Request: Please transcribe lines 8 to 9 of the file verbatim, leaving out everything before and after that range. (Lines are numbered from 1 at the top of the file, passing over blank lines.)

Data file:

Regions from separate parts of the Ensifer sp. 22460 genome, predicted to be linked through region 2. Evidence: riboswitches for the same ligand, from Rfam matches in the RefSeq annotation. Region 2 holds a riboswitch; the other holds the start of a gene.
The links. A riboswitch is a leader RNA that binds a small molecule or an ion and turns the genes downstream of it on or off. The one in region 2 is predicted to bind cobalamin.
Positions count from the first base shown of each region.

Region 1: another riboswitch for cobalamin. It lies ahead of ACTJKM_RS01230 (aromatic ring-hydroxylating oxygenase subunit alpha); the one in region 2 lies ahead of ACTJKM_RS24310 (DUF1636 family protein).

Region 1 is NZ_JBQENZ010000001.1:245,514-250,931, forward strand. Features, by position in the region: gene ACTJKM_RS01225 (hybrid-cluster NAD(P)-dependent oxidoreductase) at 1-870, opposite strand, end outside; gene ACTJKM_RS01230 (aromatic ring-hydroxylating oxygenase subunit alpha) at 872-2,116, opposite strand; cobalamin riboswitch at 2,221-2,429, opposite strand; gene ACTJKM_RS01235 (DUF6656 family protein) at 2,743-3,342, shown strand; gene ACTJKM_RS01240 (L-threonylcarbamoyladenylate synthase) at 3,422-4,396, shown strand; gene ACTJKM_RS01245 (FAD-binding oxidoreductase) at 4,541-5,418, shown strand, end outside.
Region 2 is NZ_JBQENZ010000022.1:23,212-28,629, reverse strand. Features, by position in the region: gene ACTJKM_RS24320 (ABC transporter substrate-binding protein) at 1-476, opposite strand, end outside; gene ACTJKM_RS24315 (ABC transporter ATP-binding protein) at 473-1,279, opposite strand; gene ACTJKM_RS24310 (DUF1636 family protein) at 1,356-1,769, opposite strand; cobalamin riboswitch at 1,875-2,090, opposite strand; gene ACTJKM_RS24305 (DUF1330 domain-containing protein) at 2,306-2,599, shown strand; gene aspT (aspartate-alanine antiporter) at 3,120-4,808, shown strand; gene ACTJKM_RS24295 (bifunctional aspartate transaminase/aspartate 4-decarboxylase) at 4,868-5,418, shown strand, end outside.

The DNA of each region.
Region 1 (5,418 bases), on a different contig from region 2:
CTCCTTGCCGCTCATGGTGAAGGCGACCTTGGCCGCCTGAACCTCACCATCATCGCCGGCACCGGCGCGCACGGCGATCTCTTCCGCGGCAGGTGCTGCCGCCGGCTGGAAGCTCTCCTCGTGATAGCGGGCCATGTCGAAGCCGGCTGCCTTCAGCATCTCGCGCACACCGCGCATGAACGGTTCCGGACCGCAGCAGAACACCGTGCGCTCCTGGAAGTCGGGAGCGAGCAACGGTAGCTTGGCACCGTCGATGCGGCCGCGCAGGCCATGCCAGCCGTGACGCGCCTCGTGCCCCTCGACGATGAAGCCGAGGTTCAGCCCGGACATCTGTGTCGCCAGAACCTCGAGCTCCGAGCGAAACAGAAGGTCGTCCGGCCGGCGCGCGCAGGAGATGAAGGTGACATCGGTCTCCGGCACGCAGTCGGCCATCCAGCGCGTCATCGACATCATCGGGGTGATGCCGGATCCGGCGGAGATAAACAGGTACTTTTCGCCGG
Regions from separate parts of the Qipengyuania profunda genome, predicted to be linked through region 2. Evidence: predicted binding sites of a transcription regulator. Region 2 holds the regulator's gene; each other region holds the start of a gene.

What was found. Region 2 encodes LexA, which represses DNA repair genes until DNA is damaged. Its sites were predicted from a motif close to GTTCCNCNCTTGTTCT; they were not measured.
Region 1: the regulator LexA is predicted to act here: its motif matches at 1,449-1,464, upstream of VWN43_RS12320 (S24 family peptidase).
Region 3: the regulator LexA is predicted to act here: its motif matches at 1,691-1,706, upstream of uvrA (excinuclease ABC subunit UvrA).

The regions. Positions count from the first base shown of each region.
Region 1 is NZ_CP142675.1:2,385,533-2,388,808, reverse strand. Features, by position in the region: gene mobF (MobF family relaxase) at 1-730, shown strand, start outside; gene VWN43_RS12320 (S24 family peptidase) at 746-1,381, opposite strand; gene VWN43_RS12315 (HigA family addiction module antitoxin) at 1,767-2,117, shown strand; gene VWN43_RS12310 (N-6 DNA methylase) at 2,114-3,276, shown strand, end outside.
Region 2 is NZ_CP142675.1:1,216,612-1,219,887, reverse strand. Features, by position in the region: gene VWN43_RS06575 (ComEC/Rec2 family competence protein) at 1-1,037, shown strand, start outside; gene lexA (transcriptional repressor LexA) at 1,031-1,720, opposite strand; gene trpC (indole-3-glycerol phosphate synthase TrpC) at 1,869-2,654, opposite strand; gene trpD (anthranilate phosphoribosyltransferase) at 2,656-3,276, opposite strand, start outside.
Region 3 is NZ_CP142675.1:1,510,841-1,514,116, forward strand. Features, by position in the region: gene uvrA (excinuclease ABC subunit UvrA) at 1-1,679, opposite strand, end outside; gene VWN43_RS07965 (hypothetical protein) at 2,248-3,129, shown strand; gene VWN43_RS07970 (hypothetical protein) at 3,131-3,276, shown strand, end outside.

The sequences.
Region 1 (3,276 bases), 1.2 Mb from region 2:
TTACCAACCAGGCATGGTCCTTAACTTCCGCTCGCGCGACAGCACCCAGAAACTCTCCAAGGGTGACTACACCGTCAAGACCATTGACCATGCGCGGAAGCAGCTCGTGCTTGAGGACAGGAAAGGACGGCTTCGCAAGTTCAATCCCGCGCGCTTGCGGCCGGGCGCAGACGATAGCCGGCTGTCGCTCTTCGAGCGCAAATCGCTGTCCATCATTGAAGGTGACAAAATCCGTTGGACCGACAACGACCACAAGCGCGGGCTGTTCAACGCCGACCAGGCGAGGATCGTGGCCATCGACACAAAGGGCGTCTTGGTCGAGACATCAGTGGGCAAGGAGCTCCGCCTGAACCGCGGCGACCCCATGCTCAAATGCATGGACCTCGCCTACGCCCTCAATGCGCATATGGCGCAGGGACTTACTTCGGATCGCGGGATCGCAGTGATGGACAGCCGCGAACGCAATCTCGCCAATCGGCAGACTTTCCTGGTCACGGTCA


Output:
Region 1 (5,418 bases), on a different contig from region 2:
CTCCTTGCCGCTCATGGTGAAGGCGACCTTGGCCGCCTGAACCTCACCATCATCGCCGGCACCGGCGCGCACGGCGATCTCTTCCGCGGCAGGTGCTGCCGCCGGCTGGAAGCTCTCCTCGTGATAGCGGGCCATGTCGAAGCCGGCTGCCTTCAGCATCTCGCGCACACCGCGCATGAACGGTTCCGGACCGCAGCAGAACACCGTGCGCTCCTGGAAGTCGGGAGCGAGCAACGGTAGCTTGGCACCGTCGATGCGGCCGCGCAGGCCATGCCAGCCGTGACGCGCCTCGTGCCCCTCGACGATGAAGCCGAGGTTCAGCCCGGACATCTGTGTCGCCAGAACCTCGAGCTCCGAGCGAAACAGAAGGTCGTCCGGCCGGCGCGCGCAGGAGATGAAGGTGACATCGGTCTCCGGCACGCAGTCGGCCATCCAGCGCGTCATCGACATCATCGGGGTGATGCCGGATCCGGCGGAGATAAACAGGTACTTTTCGCCGG